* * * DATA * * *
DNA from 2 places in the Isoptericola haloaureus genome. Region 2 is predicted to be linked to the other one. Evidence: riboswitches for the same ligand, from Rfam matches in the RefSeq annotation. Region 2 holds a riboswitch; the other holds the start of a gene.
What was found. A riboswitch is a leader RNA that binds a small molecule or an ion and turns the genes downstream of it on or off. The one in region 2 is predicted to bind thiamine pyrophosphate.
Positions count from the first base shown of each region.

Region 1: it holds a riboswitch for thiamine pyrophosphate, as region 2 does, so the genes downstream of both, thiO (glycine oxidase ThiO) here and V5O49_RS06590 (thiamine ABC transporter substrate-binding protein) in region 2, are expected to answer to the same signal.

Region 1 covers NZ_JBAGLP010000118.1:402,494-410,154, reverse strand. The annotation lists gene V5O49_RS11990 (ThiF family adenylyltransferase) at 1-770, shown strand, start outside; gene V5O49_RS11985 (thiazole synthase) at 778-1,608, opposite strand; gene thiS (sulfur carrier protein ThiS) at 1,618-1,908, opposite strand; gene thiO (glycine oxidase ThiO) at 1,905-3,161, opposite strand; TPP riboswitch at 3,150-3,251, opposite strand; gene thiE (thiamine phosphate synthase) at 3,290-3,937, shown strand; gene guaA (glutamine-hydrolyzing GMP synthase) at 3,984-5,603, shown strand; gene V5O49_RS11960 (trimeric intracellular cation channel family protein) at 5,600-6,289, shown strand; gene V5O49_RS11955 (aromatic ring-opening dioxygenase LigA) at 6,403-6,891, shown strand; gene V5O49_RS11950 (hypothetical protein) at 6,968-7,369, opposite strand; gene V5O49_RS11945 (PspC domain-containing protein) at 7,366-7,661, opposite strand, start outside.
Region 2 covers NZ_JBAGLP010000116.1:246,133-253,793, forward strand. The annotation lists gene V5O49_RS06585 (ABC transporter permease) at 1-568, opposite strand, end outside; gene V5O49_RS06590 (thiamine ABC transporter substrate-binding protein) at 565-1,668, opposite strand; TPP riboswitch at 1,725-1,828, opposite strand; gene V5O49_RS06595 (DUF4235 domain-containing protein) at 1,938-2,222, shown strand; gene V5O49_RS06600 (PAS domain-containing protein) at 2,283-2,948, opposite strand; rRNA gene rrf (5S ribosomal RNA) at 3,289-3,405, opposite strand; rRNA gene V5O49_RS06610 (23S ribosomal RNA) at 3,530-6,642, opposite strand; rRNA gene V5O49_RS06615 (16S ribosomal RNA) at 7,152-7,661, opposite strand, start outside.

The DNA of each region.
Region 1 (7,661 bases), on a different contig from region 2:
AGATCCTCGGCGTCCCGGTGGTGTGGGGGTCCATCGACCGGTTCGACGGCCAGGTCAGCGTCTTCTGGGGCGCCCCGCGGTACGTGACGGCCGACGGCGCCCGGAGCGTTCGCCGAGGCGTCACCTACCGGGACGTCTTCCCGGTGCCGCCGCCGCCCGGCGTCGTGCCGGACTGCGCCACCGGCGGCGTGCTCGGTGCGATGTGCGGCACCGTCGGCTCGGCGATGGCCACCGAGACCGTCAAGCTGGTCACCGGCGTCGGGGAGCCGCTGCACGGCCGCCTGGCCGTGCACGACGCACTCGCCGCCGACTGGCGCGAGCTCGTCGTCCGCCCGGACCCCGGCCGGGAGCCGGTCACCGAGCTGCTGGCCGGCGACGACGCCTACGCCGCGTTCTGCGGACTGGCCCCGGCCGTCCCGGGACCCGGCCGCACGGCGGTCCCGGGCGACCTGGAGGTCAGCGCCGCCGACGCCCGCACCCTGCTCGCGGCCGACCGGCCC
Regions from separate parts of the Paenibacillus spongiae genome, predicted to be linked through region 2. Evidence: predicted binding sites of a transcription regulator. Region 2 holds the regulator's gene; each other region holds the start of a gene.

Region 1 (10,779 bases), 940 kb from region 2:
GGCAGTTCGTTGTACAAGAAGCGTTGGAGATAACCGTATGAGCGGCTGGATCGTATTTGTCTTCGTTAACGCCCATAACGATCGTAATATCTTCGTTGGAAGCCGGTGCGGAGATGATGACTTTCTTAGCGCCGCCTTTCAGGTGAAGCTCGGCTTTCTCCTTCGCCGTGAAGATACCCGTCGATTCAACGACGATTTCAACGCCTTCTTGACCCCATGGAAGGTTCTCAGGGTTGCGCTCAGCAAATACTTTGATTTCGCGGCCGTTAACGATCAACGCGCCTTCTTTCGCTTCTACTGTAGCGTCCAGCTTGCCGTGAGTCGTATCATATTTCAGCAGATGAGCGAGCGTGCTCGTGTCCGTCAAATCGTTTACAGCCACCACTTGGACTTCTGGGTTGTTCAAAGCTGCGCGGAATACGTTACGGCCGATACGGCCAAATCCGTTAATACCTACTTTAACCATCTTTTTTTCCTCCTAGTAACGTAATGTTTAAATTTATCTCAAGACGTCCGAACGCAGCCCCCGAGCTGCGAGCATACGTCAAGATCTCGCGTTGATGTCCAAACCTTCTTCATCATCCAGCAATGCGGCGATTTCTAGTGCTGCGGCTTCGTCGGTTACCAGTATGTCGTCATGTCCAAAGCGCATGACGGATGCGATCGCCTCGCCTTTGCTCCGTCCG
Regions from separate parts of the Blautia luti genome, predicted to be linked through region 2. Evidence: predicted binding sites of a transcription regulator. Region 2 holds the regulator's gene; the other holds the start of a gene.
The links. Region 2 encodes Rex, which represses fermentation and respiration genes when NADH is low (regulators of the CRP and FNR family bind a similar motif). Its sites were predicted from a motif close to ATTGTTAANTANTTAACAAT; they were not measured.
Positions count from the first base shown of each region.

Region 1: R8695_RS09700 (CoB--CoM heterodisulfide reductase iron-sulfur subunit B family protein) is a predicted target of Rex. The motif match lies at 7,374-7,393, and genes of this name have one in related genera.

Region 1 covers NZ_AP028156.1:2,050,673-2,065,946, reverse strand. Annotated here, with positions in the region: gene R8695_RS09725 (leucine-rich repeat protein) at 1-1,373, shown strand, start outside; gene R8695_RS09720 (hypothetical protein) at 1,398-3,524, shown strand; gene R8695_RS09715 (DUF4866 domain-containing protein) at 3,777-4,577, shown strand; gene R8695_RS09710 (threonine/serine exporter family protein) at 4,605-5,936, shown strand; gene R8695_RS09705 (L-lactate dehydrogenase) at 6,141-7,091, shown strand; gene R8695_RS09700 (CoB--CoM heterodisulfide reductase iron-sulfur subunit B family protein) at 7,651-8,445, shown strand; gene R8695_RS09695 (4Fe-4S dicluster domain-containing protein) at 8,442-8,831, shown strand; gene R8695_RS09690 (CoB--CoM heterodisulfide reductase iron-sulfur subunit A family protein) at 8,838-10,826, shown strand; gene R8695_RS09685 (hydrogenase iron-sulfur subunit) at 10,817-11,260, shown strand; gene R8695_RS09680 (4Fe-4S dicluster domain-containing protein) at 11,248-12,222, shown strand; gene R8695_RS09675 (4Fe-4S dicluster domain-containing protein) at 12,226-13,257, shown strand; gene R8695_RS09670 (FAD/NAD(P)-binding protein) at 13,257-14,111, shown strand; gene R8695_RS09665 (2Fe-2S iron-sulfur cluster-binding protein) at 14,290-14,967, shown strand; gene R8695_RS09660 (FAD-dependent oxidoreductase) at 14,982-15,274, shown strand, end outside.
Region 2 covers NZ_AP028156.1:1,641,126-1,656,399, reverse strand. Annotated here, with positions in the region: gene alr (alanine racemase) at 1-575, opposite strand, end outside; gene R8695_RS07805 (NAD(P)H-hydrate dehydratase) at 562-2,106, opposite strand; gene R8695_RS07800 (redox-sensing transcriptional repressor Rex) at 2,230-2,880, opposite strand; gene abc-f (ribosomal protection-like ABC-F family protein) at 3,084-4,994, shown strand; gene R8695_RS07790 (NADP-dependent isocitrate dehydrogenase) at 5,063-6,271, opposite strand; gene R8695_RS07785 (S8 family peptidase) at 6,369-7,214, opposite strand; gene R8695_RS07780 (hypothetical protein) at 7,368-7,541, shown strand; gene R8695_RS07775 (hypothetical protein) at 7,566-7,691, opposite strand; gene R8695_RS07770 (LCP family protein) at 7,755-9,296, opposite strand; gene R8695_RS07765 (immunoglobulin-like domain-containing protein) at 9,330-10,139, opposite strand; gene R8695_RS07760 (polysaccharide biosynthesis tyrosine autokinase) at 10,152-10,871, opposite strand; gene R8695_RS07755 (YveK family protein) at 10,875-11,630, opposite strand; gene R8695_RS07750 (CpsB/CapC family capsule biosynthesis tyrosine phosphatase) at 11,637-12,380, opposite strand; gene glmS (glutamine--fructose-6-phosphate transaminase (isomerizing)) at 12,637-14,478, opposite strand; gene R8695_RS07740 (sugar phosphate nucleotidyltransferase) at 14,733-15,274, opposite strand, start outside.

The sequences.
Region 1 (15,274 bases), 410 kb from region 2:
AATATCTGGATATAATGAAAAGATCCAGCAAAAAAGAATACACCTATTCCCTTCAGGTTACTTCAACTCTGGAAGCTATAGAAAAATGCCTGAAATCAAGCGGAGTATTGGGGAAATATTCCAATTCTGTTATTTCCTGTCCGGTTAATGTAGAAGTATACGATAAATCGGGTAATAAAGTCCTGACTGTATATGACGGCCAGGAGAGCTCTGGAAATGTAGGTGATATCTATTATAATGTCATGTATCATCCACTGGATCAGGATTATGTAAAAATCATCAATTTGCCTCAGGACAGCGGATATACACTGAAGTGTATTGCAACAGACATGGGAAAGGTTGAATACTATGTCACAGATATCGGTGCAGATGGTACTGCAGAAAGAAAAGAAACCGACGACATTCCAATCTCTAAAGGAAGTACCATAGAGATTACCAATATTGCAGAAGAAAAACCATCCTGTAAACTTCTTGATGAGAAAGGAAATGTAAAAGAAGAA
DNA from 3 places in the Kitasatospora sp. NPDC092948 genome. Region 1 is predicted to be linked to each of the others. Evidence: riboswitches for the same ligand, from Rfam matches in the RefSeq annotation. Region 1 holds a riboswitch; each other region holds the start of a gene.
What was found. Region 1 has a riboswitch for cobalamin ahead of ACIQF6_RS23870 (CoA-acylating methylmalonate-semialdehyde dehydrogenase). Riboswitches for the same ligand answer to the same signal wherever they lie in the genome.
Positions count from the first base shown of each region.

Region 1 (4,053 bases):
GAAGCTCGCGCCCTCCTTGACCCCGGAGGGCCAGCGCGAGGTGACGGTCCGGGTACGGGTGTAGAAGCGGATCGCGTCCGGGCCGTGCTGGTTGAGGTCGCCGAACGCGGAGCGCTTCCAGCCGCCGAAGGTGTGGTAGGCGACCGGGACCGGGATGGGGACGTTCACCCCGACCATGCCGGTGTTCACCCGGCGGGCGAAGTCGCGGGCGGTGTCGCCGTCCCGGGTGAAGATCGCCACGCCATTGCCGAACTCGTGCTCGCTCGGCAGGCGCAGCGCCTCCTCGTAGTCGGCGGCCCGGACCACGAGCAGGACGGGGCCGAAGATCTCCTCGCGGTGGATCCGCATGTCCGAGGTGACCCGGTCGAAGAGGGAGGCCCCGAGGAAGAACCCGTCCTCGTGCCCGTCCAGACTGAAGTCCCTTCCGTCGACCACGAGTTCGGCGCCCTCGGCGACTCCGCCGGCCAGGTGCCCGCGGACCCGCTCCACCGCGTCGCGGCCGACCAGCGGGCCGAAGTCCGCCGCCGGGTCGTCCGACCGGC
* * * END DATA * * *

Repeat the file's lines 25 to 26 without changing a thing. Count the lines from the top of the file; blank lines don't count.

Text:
Region 1 (4,053 bases):
GAAGCTCGCGCCCTCCTTGACCCCGGAGGGCCAGCGCGAGGTGACGGTCCGGGTACGGGTGTAGAAGCGGATCGCGTCCGGGCCGTGCTGGTTGAGGTCGCCGAACGCGGAGCGCTTCCAGCCGCCGAAGGTGTGGTAGGCGACCGGGACCGGGATGGGGACGTTCACCCCGACCATGCCGGTGTTCACCCGGCGGGCGAAGTCGCGGGCGGTGTCGCCGTCCCGGGTGAAGATCGCCACGCCATTGCCGAACTCGTGCTCGCTCGGCAGGCGCAGCGCCTCCTCGTAGTCGGCGGCCCGGACCACGAGCAGGACGGGGCCGAAGATCTCCTCGCGGTGGATCCGCATGTCCGAGGTGACCCGGTCGAAGAGGGAGGCCCCGAGGAAGAACCCGTCCTCGTGCCCGTCCAGACTGAAGTCCCTTCCGTCGACCACGAGTTCGGCGCCCTCGGCGACTCCGCCGGCCAGGTGCCCGCGGACCCGCTCCACCGCGTCGCGGCCGACCAGCGGGCCGAAGTCCGCCGCCGGGTCGTCCGACCGGC